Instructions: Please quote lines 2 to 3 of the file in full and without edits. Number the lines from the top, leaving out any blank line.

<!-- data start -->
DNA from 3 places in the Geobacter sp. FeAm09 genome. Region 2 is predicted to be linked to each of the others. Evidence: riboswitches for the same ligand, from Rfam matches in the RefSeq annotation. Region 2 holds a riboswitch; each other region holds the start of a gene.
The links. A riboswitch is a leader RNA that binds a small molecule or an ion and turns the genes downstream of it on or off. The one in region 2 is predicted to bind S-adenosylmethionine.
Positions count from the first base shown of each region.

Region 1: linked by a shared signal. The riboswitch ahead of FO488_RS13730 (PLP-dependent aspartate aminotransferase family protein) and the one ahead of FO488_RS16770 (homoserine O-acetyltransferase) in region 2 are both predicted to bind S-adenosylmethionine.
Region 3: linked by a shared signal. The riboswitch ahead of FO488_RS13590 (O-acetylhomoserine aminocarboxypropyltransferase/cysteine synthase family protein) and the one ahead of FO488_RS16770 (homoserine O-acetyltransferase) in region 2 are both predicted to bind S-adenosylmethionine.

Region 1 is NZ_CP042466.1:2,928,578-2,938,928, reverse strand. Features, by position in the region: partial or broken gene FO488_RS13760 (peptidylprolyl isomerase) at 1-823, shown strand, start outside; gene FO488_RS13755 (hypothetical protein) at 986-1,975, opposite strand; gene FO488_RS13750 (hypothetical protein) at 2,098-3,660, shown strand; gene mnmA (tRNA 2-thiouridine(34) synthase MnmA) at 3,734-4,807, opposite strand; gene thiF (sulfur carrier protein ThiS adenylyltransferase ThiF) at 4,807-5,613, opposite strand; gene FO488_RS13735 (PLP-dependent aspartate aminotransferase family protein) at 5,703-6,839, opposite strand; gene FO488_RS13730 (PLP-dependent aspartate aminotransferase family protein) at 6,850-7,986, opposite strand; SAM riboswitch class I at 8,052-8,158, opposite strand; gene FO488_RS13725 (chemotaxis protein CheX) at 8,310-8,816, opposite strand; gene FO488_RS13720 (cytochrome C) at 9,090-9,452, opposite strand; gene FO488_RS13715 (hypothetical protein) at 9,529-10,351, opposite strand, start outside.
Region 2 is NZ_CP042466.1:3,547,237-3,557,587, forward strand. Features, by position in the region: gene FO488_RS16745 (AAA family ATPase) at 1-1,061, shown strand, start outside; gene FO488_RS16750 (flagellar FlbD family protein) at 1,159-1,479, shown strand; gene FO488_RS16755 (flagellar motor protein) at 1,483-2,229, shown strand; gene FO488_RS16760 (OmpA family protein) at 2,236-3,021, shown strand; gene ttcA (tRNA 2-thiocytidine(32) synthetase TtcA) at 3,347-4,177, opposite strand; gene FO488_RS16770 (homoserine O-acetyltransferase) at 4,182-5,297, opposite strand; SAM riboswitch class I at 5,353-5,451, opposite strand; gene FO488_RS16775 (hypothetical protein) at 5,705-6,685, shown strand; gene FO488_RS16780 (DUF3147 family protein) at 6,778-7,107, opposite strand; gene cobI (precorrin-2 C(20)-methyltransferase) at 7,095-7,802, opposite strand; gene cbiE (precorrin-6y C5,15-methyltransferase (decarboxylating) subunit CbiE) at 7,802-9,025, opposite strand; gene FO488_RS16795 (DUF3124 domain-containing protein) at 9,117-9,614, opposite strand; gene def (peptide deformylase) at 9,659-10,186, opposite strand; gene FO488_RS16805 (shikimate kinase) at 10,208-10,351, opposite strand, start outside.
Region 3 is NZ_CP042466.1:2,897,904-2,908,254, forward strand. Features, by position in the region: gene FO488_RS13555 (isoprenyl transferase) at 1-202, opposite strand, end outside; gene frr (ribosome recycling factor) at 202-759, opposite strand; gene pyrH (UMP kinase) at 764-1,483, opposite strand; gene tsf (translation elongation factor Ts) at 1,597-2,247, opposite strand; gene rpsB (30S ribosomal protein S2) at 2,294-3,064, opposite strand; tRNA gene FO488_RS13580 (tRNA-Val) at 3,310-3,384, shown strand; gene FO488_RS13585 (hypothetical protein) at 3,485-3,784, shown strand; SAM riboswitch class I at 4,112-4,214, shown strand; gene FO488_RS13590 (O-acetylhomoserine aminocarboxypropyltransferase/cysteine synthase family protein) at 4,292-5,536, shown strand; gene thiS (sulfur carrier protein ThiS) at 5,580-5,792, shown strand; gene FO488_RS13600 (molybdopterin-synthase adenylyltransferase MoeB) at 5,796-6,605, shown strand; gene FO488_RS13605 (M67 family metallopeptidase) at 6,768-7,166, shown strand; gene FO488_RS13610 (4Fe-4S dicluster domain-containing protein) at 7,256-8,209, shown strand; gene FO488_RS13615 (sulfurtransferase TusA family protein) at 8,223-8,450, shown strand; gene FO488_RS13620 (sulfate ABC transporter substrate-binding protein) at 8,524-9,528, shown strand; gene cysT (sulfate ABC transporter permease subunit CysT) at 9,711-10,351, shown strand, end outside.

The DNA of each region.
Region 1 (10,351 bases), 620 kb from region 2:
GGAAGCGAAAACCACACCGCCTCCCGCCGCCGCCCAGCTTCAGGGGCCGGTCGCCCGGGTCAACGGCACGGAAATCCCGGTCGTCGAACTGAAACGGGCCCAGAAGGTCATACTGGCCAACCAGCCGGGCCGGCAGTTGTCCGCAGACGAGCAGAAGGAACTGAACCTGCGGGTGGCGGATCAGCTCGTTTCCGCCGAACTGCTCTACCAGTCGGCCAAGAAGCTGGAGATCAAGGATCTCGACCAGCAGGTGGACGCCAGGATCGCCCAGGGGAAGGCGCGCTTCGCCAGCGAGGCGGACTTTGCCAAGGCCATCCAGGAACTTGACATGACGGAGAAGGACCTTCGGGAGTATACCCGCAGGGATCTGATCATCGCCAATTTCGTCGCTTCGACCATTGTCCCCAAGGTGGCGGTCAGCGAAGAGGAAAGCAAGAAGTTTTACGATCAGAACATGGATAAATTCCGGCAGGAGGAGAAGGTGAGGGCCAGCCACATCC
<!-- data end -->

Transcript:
The links. A riboswitch is a leader RNA that binds a small molecule or an ion and turns the genes downstream of it on or off. The one in region 2 is predicted to bind S-adenosylmethionine.
Positions count from the first base shown of each region.